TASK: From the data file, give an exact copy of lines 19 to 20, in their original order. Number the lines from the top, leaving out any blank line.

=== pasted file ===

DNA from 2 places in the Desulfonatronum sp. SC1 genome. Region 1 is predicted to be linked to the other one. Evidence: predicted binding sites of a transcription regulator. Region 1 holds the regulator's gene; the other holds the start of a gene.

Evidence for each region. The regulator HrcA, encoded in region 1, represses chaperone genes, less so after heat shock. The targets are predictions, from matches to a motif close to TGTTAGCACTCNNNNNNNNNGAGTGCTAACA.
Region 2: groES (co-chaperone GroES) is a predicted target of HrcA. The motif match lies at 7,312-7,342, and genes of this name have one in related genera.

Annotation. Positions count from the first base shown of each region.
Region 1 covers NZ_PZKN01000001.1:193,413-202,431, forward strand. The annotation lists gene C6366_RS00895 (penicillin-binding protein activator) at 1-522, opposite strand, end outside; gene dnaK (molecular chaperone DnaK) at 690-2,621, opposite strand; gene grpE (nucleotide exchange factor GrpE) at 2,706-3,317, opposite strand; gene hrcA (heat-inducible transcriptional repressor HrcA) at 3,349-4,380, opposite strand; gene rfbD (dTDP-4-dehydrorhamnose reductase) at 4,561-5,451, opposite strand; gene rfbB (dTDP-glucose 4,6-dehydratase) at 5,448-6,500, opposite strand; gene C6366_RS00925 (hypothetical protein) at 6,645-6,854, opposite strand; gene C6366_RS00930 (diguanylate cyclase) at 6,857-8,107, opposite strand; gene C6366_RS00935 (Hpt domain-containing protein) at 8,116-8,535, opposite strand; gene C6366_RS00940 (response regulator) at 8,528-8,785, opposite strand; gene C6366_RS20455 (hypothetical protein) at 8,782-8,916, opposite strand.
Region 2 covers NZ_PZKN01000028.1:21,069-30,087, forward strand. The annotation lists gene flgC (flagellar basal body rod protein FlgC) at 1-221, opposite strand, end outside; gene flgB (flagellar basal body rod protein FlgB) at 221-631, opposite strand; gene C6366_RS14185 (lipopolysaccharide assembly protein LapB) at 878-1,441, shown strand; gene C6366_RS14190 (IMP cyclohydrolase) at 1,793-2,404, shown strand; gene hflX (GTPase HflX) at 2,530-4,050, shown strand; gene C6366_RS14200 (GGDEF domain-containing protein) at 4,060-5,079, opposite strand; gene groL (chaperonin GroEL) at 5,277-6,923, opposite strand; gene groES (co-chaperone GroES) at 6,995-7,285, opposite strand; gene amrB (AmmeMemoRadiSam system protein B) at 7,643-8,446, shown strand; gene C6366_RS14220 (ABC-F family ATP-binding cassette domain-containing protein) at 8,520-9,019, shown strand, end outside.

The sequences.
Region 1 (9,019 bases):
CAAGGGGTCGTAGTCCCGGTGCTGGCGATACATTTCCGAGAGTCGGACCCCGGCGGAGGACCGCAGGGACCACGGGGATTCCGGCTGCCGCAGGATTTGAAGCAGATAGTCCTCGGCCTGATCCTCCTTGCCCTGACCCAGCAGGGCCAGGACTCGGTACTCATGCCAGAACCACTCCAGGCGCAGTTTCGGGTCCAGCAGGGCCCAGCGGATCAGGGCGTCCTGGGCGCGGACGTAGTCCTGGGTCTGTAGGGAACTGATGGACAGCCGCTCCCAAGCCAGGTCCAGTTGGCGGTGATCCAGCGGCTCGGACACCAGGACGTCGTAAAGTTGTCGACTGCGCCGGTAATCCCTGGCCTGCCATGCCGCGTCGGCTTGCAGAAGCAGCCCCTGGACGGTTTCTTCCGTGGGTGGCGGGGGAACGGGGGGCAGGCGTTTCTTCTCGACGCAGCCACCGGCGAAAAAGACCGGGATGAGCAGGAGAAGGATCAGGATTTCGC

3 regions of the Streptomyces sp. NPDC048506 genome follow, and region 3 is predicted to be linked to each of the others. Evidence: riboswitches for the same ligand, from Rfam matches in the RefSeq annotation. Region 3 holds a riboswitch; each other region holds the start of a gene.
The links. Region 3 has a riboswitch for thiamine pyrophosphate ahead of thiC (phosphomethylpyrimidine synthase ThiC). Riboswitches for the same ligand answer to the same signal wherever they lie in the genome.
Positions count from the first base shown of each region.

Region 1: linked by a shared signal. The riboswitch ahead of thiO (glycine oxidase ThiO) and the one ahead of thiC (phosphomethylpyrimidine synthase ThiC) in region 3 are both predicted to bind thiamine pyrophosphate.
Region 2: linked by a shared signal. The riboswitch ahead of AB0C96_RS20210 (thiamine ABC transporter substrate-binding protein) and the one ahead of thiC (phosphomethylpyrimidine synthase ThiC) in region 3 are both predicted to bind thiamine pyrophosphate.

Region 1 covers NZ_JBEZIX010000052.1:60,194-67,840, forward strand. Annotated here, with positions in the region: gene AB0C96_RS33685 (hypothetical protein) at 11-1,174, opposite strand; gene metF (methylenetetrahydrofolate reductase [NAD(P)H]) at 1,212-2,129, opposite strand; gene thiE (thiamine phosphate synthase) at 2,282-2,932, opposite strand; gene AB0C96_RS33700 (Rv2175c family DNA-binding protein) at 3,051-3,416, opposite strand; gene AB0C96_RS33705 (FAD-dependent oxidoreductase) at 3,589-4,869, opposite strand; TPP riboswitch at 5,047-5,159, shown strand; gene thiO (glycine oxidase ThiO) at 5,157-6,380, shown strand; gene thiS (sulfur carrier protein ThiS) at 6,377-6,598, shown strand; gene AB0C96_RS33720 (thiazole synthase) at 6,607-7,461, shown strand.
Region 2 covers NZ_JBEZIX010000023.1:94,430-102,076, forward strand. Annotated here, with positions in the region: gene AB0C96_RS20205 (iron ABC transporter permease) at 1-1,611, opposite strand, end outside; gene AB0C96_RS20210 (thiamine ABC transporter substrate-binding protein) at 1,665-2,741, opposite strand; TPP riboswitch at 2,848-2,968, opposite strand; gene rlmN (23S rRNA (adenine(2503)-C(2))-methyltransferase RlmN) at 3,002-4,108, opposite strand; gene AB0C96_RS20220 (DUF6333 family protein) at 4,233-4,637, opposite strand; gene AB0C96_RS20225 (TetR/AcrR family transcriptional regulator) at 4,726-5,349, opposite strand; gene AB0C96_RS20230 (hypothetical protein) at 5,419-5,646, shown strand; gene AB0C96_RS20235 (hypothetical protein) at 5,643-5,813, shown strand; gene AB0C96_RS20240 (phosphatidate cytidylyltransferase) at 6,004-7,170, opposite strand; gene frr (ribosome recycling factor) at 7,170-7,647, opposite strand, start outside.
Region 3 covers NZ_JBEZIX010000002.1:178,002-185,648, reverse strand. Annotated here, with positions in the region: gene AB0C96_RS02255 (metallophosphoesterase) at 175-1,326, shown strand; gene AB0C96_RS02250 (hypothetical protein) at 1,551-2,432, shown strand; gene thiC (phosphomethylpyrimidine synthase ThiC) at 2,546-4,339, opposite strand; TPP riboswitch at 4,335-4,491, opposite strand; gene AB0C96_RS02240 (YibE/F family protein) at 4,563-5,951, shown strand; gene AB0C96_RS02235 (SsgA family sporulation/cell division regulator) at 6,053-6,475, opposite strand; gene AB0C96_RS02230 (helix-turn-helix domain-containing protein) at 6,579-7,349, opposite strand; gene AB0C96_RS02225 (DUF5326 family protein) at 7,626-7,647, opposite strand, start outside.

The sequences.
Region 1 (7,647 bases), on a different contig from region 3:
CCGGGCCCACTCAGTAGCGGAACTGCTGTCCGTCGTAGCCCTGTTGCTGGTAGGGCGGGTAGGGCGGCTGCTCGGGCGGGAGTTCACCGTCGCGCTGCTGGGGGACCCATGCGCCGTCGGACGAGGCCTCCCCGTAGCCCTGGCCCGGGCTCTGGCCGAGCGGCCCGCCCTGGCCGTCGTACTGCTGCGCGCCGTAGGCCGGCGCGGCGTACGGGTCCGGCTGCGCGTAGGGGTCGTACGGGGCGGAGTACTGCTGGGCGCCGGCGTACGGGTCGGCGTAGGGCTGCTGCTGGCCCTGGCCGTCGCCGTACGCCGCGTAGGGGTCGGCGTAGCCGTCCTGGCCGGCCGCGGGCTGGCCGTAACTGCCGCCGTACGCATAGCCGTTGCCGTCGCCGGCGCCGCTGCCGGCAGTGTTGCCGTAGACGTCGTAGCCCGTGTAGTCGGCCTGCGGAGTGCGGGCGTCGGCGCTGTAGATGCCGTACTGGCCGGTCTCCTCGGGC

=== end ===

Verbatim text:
Region 1 (7,647 bases), on a different contig from region 3:
CCGGGCCCACTCAGTAGCGGAACTGCTGTCCGTCGTAGCCCTGTTGCTGGTAGGGCGGGTAGGGCGGCTGCTCGGGCGGGAGTTCACCGTCGCGCTGCTGGGGGACCCATGCGCCGTCGGACGAGGCCTCCCCGTAGCCCTGGCCCGGGCTCTGGCCGAGCGGCCCGCCCTGGCCGTCGTACTGCTGCGCGCCGTAGGCCGGCGCGGCGTACGGGTCCGGCTGCGCGTAGGGGTCGTACGGGGCGGAGTACTGCTGGGCGCCGGCGTACGGGTCGGCGTAGGGCTGCTGCTGGCCCTGGCCGTCGCCGTACGCCGCGTAGGGGTCGGCGTAGCCGTCCTGGCCGGCCGCGGGCTGGCCGTAACTGCCGCCGTACGCATAGCCGTTGCCGTCGCCGGCGCCGCTGCCGGCAGTGTTGCCGTAGACGTCGTAGCCCGTGTAGTCGGCCTGCGGAGTGCGGGCGTCGGCGCTGTAGATGCCGTACTGGCCGGTCTCCTCGGGC